Buttigieg described it a little bit differently: part of the gift of being a young politician was what you simply could not remember. In South Bend, which Newsweek had listed among ten dying American cities as he announced his first campaign for mayor, his efforts had been focussed on converting a factory economy to a post-industrial one, and during his tenure the city’s unemployment rate halved. Buttigieg said the break with the past had been easier for him because he could not remember a time when the Studebaker factories that once dominated South Bend were open—they had always just been abandoned urban “furniture” to him.

The element of his generation that most people miss, Buttigieg said, is that it is essentially pragmatic. “Actually, sometimes pragmatism points you in a comparatively radical direction,” he added. “So take universal health care,” he went on. “It is very pragmatic to look around and say, well, the countries that do this tend to be better than the countries that don’t. The system we have isn’t working very well, we ought to try this other system. Politically, it’s never been possible, because it’s been considered socialism, and socialism was a kill switch. Our generation did not live through the Cold War in the same way.”

As I got deeper into lunch with Buttigieg, I began to see him not as a counterweight to the radicalization of his Party but as an expression of it. If the cautious, studious, improbably ambitious Rhodes Scholar in the race, who emphasized the necessity of meeting middle America where it was, was himself supporting the abolition of the Electoral College, then that suggested that the generational transformation of the Party had been completed. Looks deceive. “I am among the most surprised that, as a thirty-seven-year-old mayor, I am being taken at least a little seriously as a candidate for President,” Buttigieg said. “But that very fact reflects that there is something in this moment that calls for newness.”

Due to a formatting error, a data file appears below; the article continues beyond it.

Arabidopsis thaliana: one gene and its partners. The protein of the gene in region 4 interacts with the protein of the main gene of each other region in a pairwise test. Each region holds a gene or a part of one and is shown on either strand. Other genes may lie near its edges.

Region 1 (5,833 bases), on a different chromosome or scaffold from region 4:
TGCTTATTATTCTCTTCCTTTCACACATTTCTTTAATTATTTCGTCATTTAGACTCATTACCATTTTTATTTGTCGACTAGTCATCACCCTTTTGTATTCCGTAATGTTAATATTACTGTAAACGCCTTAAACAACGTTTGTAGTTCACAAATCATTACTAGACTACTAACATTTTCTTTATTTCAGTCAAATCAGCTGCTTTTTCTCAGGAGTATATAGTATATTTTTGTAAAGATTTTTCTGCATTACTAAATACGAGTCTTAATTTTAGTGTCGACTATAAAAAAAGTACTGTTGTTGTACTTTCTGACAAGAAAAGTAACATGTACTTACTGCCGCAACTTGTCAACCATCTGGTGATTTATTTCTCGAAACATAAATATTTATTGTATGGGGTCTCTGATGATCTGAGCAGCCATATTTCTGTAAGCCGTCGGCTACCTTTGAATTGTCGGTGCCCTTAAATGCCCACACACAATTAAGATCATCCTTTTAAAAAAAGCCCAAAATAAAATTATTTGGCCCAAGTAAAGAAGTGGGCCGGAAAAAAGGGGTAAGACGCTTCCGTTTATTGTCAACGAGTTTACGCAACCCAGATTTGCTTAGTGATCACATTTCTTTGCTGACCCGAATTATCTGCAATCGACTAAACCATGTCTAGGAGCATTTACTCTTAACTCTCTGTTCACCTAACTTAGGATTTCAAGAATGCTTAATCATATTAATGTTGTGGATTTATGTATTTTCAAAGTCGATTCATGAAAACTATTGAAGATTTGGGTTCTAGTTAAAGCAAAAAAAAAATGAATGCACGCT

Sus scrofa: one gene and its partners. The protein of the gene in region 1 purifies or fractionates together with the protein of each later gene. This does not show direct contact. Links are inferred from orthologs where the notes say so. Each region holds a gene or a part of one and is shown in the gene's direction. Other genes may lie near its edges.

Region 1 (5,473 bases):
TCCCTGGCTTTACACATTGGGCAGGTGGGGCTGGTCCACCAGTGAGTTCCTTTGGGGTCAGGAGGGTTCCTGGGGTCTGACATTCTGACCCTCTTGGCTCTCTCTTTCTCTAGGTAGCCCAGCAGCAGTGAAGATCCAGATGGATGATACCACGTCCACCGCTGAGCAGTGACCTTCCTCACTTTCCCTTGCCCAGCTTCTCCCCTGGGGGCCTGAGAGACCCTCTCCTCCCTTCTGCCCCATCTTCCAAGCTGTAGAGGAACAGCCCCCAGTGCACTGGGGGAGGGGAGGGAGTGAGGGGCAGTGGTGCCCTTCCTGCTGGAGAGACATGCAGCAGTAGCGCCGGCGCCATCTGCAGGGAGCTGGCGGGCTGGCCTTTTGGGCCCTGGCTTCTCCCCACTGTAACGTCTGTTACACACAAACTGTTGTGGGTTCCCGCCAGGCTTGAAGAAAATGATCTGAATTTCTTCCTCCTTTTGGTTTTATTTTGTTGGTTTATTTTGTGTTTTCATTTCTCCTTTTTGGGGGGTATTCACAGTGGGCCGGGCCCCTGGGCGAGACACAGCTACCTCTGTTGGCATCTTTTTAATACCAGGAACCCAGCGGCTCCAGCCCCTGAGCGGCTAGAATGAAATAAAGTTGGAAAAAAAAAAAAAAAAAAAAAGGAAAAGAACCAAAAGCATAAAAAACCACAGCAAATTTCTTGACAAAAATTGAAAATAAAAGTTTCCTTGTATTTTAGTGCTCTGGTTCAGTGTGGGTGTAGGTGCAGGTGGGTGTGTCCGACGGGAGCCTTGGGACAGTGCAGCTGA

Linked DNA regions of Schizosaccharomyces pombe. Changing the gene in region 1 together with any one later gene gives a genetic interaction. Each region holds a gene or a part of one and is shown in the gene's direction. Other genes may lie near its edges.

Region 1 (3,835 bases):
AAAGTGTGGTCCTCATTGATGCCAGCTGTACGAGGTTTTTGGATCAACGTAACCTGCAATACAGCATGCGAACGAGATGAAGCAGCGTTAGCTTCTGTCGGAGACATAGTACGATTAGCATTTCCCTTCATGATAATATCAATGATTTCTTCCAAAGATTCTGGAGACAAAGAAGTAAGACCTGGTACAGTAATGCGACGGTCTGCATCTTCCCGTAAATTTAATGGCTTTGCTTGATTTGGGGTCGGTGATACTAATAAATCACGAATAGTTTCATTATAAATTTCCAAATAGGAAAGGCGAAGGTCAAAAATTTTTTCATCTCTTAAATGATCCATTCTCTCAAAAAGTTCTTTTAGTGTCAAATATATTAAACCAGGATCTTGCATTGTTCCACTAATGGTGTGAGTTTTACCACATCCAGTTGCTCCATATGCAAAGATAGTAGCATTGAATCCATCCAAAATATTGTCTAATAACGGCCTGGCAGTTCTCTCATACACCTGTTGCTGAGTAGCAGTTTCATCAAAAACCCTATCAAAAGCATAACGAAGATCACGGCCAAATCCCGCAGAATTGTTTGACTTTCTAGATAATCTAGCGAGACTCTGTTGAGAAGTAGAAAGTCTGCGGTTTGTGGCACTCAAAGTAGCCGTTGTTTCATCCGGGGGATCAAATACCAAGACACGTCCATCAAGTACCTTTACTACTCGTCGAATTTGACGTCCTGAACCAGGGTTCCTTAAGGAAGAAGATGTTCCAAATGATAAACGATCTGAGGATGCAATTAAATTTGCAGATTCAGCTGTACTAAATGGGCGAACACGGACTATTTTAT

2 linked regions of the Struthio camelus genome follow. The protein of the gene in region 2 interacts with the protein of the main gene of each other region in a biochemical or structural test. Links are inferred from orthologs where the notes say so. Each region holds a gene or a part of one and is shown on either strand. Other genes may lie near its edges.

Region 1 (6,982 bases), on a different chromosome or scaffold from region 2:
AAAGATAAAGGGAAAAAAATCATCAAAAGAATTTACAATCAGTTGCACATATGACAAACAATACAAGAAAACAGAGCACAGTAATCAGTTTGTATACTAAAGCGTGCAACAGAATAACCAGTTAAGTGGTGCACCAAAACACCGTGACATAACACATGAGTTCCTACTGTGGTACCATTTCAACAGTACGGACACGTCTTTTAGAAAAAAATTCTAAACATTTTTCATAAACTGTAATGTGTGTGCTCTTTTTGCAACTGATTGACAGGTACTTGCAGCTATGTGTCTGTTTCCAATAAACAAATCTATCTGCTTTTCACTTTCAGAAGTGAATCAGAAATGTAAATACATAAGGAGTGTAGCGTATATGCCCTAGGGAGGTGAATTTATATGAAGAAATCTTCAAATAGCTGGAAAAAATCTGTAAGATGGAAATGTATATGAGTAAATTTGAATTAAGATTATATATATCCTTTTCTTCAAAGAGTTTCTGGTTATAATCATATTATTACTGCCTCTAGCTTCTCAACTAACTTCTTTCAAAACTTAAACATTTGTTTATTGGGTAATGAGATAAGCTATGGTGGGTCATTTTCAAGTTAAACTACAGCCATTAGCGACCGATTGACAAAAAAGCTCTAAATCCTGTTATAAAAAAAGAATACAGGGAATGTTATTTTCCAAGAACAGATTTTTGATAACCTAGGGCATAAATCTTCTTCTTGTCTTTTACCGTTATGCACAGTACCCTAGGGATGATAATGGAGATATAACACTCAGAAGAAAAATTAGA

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Response to babylonsister (Original post)

Sun Feb 10, 2019, 01:23 PM

1. Very smart and interesting fellow.

For some reason, he has not caught my attention much, but let's see.

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Response to IluvPitties (Reply #1)

Sun Feb 10, 2019, 08:55 PM

6. So many great candidates. I too will be checking him out. nt

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Response to babylonsister (Original post)

Sun Feb 10, 2019, 01:26 PM

2. Buttigieg is a viable candidate in my view. Based on what I've seen from him thus far, I think he's

going to have considerable influence on our party during the primary and beyond. I'm all for it.

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Response to babylonsister (Original post)

Sun Feb 10, 2019, 01:31 PM

3. I Like the Issues and Perspective Buttigieg Brings to the Table

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Response to babylonsister (Original post)

Sun Feb 10, 2019, 01:49 PM

4. Setting himself up well for a future run or a cabinet post.

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Response to babylonsister (Original post)

Sun Feb 10, 2019, 01:51 PM

5. I am thrilled he is in the race and hope he stays in for a long time. We need his perspective on

the table.

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Response to babylonsister (Original post)

Sun Feb 10, 2019, 09:03 PM

7. Bring on the debates - I predict his star will really begin to shine brightly!

K&R.

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Response to bullwinkle428 (Reply #7)

Sun Feb 10, 2019, 09:19 PM

8. If he makes it that far. But I think a lot of us are

watching and withholding judgment. It's a good thing!